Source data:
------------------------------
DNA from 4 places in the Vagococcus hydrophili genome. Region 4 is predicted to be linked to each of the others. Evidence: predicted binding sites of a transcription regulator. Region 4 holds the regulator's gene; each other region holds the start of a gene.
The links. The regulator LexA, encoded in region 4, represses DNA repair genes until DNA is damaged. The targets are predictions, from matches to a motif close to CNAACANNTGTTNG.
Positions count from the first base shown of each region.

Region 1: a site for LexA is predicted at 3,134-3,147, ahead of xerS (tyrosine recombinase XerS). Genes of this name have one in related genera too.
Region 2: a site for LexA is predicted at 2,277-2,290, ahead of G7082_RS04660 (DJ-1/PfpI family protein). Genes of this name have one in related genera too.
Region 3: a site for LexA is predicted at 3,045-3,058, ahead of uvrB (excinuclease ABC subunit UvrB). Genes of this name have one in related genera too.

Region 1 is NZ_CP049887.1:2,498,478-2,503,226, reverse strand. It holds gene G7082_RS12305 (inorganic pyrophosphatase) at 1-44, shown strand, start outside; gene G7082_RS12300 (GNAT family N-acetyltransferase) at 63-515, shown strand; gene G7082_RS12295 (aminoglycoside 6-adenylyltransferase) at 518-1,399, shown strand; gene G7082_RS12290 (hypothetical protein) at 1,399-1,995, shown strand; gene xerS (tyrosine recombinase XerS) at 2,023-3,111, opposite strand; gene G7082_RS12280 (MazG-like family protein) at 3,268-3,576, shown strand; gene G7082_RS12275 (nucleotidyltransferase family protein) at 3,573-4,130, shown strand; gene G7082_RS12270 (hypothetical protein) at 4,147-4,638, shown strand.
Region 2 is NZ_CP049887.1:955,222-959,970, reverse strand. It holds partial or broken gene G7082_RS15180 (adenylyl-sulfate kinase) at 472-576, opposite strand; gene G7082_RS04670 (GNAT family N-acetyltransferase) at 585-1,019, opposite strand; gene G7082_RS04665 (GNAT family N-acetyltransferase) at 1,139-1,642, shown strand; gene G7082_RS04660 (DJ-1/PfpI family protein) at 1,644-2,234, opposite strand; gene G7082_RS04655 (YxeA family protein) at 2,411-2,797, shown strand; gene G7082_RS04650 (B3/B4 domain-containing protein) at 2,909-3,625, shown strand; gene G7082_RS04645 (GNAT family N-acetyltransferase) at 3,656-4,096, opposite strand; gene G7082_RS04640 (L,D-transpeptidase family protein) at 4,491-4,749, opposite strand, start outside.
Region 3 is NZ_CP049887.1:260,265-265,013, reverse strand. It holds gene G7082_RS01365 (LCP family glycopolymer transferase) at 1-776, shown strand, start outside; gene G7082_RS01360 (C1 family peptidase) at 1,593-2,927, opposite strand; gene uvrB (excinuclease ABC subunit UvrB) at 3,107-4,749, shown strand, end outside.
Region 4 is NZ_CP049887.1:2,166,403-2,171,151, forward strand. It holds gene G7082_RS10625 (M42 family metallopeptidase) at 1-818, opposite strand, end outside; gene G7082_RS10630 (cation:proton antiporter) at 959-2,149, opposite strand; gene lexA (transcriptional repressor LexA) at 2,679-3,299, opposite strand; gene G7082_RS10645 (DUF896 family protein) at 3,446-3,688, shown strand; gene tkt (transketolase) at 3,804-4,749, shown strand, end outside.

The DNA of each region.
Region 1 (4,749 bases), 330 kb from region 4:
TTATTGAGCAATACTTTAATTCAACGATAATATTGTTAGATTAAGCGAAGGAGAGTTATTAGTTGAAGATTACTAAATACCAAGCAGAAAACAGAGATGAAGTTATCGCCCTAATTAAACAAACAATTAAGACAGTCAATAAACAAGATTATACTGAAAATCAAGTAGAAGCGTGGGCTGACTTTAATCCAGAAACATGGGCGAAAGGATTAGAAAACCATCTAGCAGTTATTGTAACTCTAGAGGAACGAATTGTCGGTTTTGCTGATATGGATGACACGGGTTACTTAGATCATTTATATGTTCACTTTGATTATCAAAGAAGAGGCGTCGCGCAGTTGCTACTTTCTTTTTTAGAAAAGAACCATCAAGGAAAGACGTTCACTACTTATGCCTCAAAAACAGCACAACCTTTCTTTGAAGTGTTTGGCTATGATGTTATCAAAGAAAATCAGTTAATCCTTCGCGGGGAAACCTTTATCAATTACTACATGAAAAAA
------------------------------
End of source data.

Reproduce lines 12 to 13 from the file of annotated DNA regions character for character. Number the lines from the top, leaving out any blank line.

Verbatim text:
Region 1 (4,749 bases), 330 kb from region 4:
TTATTGAGCAATACTTTAATTCAACGATAATATTGTTAGATTAAGCGAAGGAGAGTTATTAGTTGAAGATTACTAAATACCAAGCAGAAAACAGAGATGAAGTTATCGCCCTAATTAAACAAACAATTAAGACAGTCAATAAACAAGATTATACTGAAAATCAAGTAGAAGCGTGGGCTGACTTTAATCCAGAAACATGGGCGAAAGGATTAGAAAACCATCTAGCAGTTATTGTAACTCTAGAGGAACGAATTGTCGGTTTTGCTGATATGGATGACACGGGTTACTTAGATCATTTATATGTTCACTTTGATTATCAAAGAAGAGGCGTCGCGCAGTTGCTACTTTCTTTTTTAGAAAAGAACCATCAAGGAAAGACGTTCACTACTTATGCCTCAAAAACAGCACAACCTTTCTTTGAAGTGTTTGGCTATGATGTTATCAAAGAAAATCAGTTAATCCTTCGCGGGGAAACCTTTATCAATTACTACATGAAAAAA